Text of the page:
11 years after the first project failed due to regulatory issues, Google Maps Wednesday officially launched its 360° Street View service in 10 Indian cities in cooperation with Tech Mahindra and Genesys.
The feature, which uses images captured by traveling automobiles to provide 360-degree views of cities throughout the world, has come under legal and privacy scrutiny in many countries.
The launch in India comes after the government denied Google permission at least twice in the last ten years due to security issues.
The company’s executives claimed on Wednesday that the new geospatial policy from India last year, which allows international map operators to deliver panoramic images by licensing the data from local partners, allowed them to meet the legal criteria.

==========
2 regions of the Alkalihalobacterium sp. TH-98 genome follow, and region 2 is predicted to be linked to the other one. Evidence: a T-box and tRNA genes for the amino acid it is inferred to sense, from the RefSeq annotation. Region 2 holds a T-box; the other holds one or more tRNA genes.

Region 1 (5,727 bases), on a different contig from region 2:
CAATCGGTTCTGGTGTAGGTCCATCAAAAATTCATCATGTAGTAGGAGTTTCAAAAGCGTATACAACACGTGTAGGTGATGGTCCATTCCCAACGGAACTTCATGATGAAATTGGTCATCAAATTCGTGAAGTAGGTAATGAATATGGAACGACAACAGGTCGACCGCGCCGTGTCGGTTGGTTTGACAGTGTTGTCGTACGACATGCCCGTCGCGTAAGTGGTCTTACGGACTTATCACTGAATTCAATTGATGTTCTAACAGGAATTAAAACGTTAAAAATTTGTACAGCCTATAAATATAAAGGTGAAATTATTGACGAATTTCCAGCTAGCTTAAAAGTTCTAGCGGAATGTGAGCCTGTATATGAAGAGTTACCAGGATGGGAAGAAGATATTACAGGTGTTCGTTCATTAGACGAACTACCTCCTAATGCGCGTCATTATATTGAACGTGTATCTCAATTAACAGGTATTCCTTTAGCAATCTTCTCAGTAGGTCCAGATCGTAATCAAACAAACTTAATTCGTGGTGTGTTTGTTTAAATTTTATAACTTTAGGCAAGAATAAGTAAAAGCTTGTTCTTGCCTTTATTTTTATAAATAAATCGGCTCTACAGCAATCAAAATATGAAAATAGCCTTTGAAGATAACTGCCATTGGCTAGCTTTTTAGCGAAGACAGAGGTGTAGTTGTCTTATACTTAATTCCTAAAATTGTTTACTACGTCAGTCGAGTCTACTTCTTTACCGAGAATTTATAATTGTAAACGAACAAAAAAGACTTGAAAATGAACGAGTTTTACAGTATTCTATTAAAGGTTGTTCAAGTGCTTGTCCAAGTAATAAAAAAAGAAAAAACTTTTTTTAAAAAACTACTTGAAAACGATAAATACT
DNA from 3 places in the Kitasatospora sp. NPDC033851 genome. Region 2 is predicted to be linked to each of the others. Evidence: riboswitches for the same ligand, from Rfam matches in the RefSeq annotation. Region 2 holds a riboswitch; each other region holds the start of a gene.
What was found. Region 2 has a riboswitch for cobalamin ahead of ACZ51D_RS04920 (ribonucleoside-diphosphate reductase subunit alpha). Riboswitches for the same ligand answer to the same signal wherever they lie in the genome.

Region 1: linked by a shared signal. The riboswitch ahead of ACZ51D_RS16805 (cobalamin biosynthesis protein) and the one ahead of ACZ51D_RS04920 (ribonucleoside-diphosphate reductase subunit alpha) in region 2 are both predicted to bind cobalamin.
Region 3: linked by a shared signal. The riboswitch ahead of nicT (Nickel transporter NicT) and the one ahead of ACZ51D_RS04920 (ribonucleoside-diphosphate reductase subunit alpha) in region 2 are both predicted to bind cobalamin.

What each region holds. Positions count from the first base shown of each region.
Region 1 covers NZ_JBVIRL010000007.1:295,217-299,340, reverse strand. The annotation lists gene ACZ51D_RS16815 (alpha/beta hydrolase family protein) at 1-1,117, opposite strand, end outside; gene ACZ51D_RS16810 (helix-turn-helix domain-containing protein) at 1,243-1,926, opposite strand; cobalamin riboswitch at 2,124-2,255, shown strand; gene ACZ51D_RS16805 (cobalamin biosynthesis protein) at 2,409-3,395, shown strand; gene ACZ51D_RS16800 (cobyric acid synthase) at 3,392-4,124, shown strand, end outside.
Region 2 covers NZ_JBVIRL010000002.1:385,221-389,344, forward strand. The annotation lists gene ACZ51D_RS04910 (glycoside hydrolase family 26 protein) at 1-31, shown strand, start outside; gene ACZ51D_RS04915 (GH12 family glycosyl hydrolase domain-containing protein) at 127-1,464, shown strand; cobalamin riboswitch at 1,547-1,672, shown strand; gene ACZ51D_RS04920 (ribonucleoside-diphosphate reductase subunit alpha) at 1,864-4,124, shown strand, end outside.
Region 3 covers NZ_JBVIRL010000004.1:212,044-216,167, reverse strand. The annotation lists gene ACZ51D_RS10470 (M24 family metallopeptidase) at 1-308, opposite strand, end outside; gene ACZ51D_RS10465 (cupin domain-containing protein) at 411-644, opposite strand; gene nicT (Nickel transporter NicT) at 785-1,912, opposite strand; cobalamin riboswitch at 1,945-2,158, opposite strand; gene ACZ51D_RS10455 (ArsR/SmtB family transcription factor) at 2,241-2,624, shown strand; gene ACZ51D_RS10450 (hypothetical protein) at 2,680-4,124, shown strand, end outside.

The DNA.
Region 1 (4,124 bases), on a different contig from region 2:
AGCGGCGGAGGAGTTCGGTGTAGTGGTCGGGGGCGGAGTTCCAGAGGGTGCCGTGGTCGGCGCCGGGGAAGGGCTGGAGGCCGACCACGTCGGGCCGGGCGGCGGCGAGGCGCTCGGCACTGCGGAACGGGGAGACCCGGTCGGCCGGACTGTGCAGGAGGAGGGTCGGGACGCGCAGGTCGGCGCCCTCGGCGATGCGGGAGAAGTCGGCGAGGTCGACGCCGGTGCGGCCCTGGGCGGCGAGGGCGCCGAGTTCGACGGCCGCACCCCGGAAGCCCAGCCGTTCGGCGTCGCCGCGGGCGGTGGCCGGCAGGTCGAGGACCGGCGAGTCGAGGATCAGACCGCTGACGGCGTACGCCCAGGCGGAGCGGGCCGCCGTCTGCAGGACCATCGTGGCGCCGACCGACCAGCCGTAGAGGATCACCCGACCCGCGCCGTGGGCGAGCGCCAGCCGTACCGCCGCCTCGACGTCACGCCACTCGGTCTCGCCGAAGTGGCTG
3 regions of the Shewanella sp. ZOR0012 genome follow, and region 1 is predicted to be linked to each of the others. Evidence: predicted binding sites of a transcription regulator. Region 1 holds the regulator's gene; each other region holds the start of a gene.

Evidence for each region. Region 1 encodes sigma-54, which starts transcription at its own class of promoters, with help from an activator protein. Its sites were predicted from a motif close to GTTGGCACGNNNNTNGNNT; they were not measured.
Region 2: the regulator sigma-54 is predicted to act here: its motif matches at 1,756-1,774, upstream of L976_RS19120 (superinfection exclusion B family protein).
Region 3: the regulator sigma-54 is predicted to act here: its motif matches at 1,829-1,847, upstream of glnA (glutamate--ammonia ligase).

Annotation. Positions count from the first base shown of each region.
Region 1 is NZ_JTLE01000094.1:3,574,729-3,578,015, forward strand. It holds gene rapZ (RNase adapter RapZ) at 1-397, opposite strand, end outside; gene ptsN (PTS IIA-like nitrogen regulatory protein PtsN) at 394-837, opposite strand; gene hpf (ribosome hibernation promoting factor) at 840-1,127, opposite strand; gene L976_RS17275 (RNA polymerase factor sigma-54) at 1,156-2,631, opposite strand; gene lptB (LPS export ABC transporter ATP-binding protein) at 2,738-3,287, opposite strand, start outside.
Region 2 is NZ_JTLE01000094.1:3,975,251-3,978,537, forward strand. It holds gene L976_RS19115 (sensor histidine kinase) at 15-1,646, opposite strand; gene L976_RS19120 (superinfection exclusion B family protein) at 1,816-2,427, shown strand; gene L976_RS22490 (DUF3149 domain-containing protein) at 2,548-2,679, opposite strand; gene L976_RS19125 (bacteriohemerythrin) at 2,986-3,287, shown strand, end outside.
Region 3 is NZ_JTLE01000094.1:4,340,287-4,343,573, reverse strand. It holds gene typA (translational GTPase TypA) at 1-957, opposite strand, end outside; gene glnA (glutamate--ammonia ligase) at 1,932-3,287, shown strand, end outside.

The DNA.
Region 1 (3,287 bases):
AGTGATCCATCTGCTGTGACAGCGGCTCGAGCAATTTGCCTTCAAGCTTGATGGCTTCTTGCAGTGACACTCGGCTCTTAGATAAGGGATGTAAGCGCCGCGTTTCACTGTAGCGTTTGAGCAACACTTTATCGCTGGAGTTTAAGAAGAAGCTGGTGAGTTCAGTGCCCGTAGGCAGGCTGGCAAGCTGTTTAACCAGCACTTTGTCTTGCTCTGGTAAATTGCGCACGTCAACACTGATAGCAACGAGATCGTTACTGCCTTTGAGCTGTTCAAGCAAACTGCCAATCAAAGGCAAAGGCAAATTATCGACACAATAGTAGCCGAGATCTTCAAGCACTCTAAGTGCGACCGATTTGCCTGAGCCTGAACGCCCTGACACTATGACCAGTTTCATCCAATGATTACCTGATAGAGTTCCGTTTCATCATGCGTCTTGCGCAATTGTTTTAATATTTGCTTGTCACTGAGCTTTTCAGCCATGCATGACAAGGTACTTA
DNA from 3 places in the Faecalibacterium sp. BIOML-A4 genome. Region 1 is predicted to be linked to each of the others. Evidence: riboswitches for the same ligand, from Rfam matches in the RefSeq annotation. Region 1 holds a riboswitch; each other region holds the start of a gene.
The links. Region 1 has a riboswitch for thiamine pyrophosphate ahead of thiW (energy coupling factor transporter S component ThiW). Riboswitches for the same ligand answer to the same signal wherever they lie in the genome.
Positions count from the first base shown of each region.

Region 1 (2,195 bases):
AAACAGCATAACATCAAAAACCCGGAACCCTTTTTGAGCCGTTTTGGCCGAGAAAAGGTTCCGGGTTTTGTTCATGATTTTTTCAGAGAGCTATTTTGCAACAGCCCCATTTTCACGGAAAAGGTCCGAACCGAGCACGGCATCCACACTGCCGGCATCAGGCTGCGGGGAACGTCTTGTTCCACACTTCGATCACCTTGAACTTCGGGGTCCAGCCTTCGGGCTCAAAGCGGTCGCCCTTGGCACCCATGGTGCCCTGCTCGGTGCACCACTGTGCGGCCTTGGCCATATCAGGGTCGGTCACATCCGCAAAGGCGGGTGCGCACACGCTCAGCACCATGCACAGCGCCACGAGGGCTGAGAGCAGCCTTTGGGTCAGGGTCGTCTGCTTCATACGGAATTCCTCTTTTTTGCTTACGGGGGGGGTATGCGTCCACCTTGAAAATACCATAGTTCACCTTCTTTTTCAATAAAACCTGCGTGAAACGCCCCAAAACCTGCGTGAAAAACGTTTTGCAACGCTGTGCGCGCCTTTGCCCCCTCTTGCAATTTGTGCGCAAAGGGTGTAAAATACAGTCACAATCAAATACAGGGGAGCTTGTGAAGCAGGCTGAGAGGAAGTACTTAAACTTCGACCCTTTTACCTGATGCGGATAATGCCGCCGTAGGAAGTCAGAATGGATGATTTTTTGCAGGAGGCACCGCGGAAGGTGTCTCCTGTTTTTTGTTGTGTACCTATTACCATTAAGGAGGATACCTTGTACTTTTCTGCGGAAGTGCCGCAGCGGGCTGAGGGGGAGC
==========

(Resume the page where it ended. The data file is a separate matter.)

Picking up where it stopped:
Google stated that Tech Mahindra and Genesys were entirely responsible for data collecting and that the service would be made available in more than 50 Indian cities by the end of this year.
In order to address privacy concerns, Street View images will block out people’s faces and license plates, according to Miriam Daniel, Vice President of Google Maps Experiences.
The announcement on Wednesday was timed to coincide with the release of a similar service by MapmyIndia, the local provider of Apple Maps. According to the company, its Mappls RealView is active in thousands of cities.
Google also disclosed a collaboration with the Central Pollution Control Board of India to deliver air quality data via maps.